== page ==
28 Galton's turn to heredity is noted in his wife Louisa's diary, which is transcribed in Pearson, op. cit. (3), ii, p. 70. Galton, The Art of Travel: Or, Shifts and Contrivances Available in Wild Countries, London, 1855. Galton produced five editions of The Art of Travel during his lifetime, the last of which appeared in 1872 and has since been reprinted frequently.
29 Galton, Memories of My Life, 3rd edn, London: Methuen, 1909, p. 287.
30 Galton, op. cit. (29), p. 288.
31 Galton, op. cit. (29), p. 289.
32 Galton, ‘Hereditary talent and character’, MacMillan's Magazine (1865) 12, p. 157.
33 Galton, op. cit. (32), p. 165.
34 Galton, op. cit. (32), p. 165.
35 Galton, op. cit. (32), p. 165.
36 MacKenzie, Statistics in Britain, op. cit. (5), pp. 52–56.
37 Galton, op. cit. (29), p. 288.
38 Galton, Hereditary Genius, London, 1869, p. 2. Diane B. Paul also notes that Galton's view that heredity underpinned social success and progress was not widely held at this time. See Diane B. Paul, ‘Darwin, social Darwinism and eugenics’, in Jonathan Hodge and Gregory Radick (ed.), The Cambridge Companion to Darwin, Cambridge: Cambridge University Press, 2003, p. 229.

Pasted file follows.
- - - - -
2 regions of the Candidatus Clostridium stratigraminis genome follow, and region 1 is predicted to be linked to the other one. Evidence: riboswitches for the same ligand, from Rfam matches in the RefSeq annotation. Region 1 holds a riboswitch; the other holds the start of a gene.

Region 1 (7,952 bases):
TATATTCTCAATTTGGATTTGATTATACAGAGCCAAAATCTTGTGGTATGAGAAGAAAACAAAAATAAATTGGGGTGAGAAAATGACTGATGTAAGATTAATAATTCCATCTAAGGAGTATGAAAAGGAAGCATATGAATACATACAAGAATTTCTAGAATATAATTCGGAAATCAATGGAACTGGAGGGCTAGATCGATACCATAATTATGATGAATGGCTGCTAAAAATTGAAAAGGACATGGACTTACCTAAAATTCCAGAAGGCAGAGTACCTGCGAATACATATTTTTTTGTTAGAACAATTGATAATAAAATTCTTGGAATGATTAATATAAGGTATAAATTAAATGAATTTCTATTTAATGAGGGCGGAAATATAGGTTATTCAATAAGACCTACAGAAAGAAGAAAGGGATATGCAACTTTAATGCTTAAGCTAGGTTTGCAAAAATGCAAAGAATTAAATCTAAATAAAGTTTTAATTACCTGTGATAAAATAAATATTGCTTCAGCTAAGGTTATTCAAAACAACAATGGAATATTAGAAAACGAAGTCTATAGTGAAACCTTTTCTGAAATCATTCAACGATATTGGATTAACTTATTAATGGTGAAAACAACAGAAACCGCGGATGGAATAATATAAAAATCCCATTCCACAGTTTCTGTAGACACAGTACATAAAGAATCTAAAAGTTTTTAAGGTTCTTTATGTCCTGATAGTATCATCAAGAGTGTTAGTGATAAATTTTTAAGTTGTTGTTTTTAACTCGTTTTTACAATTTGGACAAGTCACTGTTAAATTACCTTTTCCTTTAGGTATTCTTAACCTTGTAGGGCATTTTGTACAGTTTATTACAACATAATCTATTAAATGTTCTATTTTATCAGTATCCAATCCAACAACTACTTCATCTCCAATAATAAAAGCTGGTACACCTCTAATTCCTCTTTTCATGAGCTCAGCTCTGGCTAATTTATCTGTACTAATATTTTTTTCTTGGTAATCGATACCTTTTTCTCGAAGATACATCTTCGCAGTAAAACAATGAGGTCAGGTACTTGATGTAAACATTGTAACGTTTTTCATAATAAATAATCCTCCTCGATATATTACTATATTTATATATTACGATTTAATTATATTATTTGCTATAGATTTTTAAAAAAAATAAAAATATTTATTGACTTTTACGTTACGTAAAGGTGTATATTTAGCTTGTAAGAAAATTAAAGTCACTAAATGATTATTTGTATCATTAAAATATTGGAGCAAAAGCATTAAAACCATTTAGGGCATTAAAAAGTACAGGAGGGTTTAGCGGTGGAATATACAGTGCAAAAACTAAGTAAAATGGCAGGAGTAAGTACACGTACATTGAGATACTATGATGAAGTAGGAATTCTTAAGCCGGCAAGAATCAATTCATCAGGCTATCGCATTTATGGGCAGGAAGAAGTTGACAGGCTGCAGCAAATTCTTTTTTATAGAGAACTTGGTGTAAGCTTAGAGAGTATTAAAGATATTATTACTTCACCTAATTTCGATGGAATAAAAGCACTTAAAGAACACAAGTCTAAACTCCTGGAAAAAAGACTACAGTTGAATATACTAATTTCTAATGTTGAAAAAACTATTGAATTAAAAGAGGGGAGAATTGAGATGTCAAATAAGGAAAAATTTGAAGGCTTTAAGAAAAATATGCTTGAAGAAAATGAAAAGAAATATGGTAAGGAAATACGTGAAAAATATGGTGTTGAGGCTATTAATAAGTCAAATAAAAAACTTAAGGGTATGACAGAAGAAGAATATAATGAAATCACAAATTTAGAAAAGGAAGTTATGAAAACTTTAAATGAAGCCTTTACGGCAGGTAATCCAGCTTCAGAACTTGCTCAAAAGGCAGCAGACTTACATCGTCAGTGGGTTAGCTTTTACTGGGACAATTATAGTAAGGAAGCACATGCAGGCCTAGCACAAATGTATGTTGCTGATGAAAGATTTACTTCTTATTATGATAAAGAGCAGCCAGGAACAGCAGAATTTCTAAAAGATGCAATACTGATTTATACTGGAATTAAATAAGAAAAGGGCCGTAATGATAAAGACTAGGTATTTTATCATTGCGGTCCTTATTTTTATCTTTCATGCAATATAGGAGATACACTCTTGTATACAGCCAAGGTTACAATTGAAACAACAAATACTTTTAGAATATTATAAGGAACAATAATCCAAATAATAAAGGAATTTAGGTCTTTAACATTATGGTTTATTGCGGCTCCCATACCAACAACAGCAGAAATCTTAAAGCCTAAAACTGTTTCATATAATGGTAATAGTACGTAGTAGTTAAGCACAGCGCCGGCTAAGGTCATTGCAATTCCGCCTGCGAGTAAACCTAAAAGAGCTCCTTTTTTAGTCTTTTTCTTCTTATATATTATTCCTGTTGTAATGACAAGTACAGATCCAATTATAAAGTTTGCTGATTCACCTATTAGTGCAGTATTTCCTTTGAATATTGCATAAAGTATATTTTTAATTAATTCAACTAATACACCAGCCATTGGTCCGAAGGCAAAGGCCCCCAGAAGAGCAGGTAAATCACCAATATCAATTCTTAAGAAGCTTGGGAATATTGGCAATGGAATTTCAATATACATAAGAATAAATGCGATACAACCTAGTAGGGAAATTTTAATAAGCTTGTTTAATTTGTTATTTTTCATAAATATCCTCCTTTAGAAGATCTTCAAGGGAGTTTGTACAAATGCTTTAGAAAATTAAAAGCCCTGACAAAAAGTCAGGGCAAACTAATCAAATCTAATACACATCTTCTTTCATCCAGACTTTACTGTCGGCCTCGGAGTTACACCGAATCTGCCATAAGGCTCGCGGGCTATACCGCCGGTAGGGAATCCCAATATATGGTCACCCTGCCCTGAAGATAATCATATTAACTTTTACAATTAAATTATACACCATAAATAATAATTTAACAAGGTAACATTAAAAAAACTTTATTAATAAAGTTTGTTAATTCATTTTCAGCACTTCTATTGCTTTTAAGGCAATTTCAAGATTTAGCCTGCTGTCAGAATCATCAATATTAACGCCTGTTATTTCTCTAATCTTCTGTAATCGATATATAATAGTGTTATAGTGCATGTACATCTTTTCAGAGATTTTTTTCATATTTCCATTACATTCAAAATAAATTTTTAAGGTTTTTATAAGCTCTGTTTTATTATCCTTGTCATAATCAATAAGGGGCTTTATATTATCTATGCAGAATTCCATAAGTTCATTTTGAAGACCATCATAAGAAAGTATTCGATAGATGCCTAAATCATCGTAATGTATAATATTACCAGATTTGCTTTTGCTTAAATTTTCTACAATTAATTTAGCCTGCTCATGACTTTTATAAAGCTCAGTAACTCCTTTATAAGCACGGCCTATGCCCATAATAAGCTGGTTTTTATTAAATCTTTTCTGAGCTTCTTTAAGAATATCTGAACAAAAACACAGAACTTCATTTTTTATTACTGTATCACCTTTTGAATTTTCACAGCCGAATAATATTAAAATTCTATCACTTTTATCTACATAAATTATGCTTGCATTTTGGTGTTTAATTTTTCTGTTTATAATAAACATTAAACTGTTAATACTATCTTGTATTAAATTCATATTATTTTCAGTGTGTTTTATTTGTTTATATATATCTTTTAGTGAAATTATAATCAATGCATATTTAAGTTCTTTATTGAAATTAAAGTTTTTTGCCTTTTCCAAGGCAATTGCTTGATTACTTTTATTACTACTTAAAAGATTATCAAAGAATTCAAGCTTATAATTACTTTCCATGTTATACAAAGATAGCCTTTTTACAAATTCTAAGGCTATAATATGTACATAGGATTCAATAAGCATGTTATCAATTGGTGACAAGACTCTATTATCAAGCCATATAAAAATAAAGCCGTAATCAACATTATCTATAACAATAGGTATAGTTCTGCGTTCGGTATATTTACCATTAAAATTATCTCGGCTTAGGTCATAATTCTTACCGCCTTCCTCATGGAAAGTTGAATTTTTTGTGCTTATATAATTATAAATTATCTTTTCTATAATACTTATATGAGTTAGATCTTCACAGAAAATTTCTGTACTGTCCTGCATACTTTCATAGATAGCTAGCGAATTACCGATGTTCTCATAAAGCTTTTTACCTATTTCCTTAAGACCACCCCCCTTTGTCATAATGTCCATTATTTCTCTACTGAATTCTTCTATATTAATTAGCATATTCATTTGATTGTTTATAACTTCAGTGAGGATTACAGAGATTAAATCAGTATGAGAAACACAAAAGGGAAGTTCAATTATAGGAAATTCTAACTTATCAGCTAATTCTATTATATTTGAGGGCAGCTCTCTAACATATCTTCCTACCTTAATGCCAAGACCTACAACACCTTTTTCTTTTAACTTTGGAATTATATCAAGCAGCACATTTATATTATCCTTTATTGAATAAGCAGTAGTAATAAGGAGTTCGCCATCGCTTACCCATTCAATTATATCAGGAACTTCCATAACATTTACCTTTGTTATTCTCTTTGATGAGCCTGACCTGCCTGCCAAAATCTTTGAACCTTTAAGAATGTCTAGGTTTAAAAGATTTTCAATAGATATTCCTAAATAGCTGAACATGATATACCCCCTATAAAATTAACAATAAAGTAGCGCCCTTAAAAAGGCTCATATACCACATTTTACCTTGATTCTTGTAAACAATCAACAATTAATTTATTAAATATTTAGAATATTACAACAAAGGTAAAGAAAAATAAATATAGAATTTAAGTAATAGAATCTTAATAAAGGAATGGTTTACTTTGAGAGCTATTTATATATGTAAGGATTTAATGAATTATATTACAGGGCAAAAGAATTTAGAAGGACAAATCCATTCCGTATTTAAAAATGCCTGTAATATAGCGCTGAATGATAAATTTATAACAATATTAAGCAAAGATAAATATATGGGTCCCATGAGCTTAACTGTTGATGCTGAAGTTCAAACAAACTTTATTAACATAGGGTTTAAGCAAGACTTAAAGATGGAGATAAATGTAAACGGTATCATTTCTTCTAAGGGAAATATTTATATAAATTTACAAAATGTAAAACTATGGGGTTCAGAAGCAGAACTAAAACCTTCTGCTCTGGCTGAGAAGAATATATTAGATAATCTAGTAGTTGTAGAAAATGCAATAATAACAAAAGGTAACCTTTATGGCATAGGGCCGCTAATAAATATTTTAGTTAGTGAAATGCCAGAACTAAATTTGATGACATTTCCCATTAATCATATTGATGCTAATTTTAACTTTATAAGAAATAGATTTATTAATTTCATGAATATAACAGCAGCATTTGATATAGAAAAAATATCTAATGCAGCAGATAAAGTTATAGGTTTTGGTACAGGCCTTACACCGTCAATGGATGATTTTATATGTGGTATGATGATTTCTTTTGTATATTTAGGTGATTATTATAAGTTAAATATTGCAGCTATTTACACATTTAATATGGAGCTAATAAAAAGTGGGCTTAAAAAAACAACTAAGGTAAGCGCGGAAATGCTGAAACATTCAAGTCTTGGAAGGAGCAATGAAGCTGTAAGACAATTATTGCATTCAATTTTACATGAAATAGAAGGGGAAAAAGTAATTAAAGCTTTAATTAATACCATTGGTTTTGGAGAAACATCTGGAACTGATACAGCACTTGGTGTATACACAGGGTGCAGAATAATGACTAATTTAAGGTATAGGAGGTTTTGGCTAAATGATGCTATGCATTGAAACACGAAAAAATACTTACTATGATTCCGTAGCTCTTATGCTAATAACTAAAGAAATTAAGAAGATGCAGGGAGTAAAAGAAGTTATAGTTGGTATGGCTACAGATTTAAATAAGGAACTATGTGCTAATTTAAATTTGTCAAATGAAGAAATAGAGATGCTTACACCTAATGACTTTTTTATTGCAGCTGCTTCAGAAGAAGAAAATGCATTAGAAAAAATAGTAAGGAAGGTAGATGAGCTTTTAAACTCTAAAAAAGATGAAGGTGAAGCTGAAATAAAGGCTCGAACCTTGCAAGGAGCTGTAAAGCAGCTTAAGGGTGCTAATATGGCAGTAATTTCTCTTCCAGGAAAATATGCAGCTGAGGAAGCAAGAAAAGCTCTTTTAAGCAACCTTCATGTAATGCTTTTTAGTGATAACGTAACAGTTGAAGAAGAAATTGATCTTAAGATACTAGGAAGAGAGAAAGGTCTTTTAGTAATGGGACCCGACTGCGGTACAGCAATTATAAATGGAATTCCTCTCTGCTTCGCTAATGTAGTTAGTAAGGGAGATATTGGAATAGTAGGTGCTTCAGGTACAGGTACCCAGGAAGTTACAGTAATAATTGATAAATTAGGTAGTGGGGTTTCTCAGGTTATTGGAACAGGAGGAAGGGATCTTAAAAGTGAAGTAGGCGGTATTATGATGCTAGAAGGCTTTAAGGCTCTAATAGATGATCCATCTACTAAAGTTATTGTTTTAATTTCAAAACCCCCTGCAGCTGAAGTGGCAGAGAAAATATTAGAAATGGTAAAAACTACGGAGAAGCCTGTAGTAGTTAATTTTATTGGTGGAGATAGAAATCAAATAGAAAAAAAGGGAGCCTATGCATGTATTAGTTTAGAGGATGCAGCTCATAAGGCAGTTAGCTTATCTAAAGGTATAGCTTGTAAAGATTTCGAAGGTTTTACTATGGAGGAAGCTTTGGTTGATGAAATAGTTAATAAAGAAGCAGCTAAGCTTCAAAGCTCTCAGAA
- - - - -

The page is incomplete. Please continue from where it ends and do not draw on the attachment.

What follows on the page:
39 For more on the history of ‘economic man’ and its problematic place in economic science see Morgan Mary, ‘Economic Man as model man: ideal types, idealization and caricatures’, Journal of the History of Economic Thought (2006) 28, pp. 1–27. For an extended analysis see Davis John B., The Theory of the Individual in Economics: Identity and Value, London: Routledge, 2003.
40 Galton, op. cit. (38), p. 14. As one of my reviewers pointed out, it is possible that Galton had John Stuart Mill – whom he knew – in mind when he made these criticisms. However, Mill never appears as an explicit target in Galton's writings or correspondence. For an account that uses Mill's views of the origins of human differences as a prism through which to understand an aspect of the debate that Galton was entering see Paul and Day, op. cit. (9). For eugenics and post-classical economics see Peart and Levy, op. cit. (9).
41 Indeed, Galton is seen by a number of scholars as being part of a larger group that helped initiate and shape a debate about human evolution and progress that Darwin later joined with his book of 1871, The Descent of Man. See Paul, op. cit. (38), pp. 215–217; and Richards Robert J., Darwinism and the Emergence of Evolutionary Theories of Mind and Behaviour, Chicago: University of Chicago Press, 1987, Chapter 4.